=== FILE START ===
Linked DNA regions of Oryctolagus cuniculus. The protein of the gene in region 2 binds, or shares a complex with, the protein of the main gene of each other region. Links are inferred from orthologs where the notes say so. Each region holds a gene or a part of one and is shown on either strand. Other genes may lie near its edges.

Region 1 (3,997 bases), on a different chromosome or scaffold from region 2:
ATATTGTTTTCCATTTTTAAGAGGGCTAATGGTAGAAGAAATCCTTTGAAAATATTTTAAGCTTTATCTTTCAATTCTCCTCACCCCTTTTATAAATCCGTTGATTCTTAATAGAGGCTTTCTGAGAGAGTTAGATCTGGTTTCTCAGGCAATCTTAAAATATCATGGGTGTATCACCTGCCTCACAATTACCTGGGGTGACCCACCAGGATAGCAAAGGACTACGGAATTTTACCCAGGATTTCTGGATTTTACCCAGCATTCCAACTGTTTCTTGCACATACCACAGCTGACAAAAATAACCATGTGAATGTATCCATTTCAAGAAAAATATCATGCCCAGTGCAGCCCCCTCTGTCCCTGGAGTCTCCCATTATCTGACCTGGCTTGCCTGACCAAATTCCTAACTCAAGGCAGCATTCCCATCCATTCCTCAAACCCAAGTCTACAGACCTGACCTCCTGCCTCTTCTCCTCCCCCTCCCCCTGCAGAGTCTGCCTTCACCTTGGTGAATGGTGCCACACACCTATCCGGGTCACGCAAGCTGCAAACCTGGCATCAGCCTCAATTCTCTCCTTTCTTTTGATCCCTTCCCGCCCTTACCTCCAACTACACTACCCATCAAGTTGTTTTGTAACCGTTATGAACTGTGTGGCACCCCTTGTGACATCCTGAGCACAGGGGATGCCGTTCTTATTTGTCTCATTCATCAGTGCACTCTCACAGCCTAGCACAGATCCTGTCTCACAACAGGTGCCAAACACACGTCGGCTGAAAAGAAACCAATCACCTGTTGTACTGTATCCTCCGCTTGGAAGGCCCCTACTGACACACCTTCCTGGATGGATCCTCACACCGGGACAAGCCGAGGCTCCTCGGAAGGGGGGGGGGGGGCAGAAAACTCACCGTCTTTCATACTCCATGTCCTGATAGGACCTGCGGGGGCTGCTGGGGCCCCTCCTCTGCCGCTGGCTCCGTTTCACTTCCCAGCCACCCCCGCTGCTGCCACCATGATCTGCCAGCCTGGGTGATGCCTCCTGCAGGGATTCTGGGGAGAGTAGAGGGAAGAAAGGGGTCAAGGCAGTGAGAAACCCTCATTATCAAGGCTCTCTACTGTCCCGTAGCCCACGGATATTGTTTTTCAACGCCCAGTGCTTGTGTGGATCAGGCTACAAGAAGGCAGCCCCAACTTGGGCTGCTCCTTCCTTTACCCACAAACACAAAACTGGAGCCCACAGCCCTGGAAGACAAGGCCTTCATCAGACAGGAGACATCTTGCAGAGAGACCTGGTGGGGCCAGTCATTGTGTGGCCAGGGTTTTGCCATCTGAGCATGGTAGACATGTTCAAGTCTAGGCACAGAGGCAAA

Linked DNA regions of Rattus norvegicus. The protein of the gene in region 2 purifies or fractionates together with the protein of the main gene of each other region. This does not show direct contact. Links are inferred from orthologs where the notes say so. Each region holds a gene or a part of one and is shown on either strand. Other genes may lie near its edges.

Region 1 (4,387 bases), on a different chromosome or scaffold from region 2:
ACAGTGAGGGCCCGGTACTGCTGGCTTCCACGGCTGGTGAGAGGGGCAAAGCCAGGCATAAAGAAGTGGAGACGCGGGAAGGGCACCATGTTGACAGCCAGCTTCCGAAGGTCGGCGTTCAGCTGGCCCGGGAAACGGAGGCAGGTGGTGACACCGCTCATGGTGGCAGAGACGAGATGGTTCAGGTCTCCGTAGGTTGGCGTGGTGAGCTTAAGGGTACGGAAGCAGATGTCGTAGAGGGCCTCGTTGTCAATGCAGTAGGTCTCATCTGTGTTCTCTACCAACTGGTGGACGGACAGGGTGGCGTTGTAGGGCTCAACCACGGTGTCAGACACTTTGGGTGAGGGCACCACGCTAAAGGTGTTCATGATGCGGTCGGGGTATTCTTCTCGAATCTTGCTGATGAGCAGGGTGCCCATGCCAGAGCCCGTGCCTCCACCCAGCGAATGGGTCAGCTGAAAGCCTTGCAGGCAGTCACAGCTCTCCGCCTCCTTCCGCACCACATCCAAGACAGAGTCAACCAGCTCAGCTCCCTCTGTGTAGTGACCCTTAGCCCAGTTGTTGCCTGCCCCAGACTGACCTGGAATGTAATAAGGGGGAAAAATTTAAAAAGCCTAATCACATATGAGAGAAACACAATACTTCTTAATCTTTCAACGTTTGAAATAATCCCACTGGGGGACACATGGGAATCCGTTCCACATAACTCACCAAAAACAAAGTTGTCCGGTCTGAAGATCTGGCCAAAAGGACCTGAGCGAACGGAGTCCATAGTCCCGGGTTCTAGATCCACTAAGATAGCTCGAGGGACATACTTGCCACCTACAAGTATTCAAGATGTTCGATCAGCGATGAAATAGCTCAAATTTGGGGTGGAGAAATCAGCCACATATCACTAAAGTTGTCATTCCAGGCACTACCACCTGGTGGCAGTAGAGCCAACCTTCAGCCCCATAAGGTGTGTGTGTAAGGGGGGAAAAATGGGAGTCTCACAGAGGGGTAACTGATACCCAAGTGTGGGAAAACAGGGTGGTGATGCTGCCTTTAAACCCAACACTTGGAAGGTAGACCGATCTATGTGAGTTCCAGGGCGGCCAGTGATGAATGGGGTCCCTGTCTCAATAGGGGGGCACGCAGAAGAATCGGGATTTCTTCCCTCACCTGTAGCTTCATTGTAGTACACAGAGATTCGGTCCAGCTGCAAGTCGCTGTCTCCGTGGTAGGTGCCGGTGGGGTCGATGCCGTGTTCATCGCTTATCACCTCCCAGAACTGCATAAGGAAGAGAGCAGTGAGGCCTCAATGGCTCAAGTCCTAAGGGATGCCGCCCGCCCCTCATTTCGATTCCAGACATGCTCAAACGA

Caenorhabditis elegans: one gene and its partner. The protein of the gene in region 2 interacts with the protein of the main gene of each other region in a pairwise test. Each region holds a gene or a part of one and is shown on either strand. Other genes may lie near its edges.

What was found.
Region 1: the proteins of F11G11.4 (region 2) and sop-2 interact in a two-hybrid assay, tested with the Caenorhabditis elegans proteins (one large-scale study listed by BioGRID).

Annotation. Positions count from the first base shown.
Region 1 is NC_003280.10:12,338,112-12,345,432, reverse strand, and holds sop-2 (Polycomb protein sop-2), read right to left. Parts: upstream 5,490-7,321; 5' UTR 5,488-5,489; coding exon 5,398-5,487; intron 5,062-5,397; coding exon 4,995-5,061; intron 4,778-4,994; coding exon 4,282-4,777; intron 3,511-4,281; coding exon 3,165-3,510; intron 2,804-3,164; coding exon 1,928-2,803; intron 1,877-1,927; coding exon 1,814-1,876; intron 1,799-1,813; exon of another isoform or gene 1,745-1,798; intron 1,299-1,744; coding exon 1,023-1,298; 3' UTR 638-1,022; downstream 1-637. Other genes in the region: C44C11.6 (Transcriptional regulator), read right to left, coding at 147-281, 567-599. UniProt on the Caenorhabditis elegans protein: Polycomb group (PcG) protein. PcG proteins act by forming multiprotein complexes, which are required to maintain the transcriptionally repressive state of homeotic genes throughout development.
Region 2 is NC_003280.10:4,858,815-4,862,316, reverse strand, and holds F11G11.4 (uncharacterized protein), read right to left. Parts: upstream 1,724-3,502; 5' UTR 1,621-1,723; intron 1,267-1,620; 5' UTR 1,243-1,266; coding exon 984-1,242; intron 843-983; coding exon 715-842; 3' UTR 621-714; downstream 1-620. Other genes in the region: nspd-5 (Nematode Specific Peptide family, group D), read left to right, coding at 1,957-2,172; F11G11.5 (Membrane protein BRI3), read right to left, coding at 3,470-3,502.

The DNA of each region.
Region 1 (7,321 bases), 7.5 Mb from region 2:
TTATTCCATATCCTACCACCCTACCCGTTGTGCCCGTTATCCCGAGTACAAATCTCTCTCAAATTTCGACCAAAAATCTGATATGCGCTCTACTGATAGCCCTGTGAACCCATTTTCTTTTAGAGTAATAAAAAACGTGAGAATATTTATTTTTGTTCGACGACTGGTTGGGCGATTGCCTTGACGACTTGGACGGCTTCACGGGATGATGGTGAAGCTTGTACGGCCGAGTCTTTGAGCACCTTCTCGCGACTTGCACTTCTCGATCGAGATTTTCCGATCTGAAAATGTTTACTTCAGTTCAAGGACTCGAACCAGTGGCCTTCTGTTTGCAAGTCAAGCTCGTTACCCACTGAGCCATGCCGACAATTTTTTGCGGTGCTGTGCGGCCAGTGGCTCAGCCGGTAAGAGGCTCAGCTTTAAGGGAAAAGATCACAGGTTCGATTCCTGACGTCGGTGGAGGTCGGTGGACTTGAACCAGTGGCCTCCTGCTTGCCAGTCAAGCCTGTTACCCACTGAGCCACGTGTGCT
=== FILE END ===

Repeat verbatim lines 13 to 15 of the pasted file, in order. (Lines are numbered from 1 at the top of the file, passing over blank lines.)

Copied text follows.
The DNA of each region.
Region 1 (7,321 bases), 7.5 Mb from region 2:
TTATTCCATATCCTACCACCCTACCCGTTGTGCCCGTTATCCCGAGTACAAATCTCTCTCAAATTTCGACCAAAAATCTGATATGCGCTCTACTGATAGCCCTGTGAACCCATTTTCTTTTAGAGTAATAAAAAACGTGAGAATATTTATTTTTGTTCGACGACTGGTTGGGCGATTGCCTTGACGACTTGGACGGCTTCACGGGATGATGGTGAAGCTTGTACGGCCGAGTCTTTGAGCACCTTCTCGCGACTTGCACTTCTCGATCGAGATTTTCCGATCTGAAAATGTTTACTTCAGTTCAAGGACTCGAACCAGTGGCCTTCTGTTTGCAAGTCAAGCTCGTTACCCACTGAGCCATGCCGACAATTTTTTGCGGTGCTGTGCGGCCAGTGGCTCAGCCGGTAAGAGGCTCAGCTTTAAGGGAAAAGATCACAGGTTCGATTCCTGACGTCGGTGGAGGTCGGTGGACTTGAACCAGTGGCCTCCTGCTTGCCAGTCAAGCCTGTTACCCACTGAGCCACGTGTGCT